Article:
Bespoke designs?
Yes. We offer bespoke designs. Until recently we have not charged for designing something to go with your furniture or the period of your house. However, this has proven to be business folly. The "Japanese" radiator cover, the "Art Deco" cabinet, and this one here have all been abandoned by the fickle customer. When we say we offer bespoke designs, we really mean that you can either come up with your own crazy design or fiddle about with some of our own minor details, such as the cut-outs in the slats. You can have no cut-outs or hearts or variations on hearts. You could have squares but we would rather you took circles; you can also have diamonds but you really should just stick to hearts. I started to make up a set of drawings of the cut-out variations we offer and, if I live to be very old, I may finish this project. Mostly we use upside down hearts or "tulips". On the rare occasion the repertoire is enlarged, the reason is usually that someone has furniture or staircase spindles with cutouts that we are trying to match. You'll see more if you go to the gallery page.
Where to find us
Since the closure of the old Kodak Processing Factory on the Clyde, we no longer have radiator covers on show publicly. We have one or two in the workshop (an old chicken shed near East Kilbride) if you wish to come see them. And just occasionally (once every two years!), we take one to a show at the SECC.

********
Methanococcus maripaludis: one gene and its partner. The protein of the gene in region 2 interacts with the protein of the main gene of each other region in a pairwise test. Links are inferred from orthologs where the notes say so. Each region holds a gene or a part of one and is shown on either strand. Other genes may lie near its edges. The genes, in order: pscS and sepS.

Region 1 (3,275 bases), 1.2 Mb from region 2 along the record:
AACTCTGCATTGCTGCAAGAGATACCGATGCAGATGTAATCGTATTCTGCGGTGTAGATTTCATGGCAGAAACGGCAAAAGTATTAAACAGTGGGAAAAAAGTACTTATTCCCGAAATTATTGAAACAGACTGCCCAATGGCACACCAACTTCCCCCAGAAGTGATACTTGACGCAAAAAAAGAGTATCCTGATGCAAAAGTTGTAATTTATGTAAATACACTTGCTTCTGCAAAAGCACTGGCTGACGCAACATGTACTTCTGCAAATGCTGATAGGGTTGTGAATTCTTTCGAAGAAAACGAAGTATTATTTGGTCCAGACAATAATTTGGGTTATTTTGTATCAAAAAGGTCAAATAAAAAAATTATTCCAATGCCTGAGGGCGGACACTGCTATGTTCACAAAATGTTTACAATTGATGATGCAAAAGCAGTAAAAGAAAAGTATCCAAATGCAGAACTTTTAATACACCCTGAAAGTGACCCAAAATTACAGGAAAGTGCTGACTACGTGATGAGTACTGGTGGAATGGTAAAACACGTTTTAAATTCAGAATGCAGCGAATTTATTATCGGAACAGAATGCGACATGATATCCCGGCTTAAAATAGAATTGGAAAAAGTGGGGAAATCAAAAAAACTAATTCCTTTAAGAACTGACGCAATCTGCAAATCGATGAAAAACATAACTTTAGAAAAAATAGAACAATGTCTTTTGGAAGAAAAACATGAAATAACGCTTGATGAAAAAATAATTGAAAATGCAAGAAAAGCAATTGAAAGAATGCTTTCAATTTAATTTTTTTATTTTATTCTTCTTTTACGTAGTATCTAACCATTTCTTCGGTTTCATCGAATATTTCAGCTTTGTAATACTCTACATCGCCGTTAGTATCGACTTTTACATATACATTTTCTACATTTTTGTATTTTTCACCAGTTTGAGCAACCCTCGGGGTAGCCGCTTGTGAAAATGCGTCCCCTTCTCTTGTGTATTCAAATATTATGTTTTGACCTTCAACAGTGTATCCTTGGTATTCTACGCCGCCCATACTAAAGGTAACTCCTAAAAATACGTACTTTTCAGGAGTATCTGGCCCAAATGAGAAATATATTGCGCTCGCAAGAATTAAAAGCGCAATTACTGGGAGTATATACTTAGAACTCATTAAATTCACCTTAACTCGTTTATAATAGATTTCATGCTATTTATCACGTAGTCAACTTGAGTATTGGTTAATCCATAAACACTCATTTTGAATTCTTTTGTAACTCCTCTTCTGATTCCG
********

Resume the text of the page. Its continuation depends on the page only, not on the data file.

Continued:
*Covering a radiator cuts down its heat output, end of story. We make radically different radiator covers to the mass produced variety. We pay little attention to the conventional designs of our competitors and try to make our covers look like art while allowing them to do their job. To start with, we leave your radiator as open to the room as possible. The average commercial cabinet grille is no more than 30% open and 70% screened, whereas ours are about 60% open and 40% screened. Other manufacturers make the ludicrous claim that by building up heat behind behind the screen (and sucking up cooler air from below) the heat is convected through the top slit and shoots out into the room instead of rising to the ceiling, making the radiator work more efficiently. Rubbish. Radiators radiate heat to the air around them. photograph of a grilleThe heated air circulates much the same way with or without a cover (i.e. it mostly rises), but the cover itself, particularly the shelf, will absorb some of this heat from the air (and waste energy you are paying for). If manufacturers were really interested in preventing heat loss, they would coat the inside of their cabinets with a heat reflecting material. We offer to insulate the underneath of the shelf at a price of £15. (We estimate that it will take about six years of use before this option is economically and environmentally sound.) Alternatively (or additionally?) we will fit a grille to the top shelf. This will let the heated air out much more quickly, lowering the temperature of the air inside the cover. Much less heat will then be lost by being transferred to the MDF shelf. Although £30 each, the grilles are attractive as well as energy saving. A smaller brass version is available at a third of the price. But the least expensive alternative is to have a tulip shape cut out of the top shelf. Children will enjoy posting pens and keys down this hole!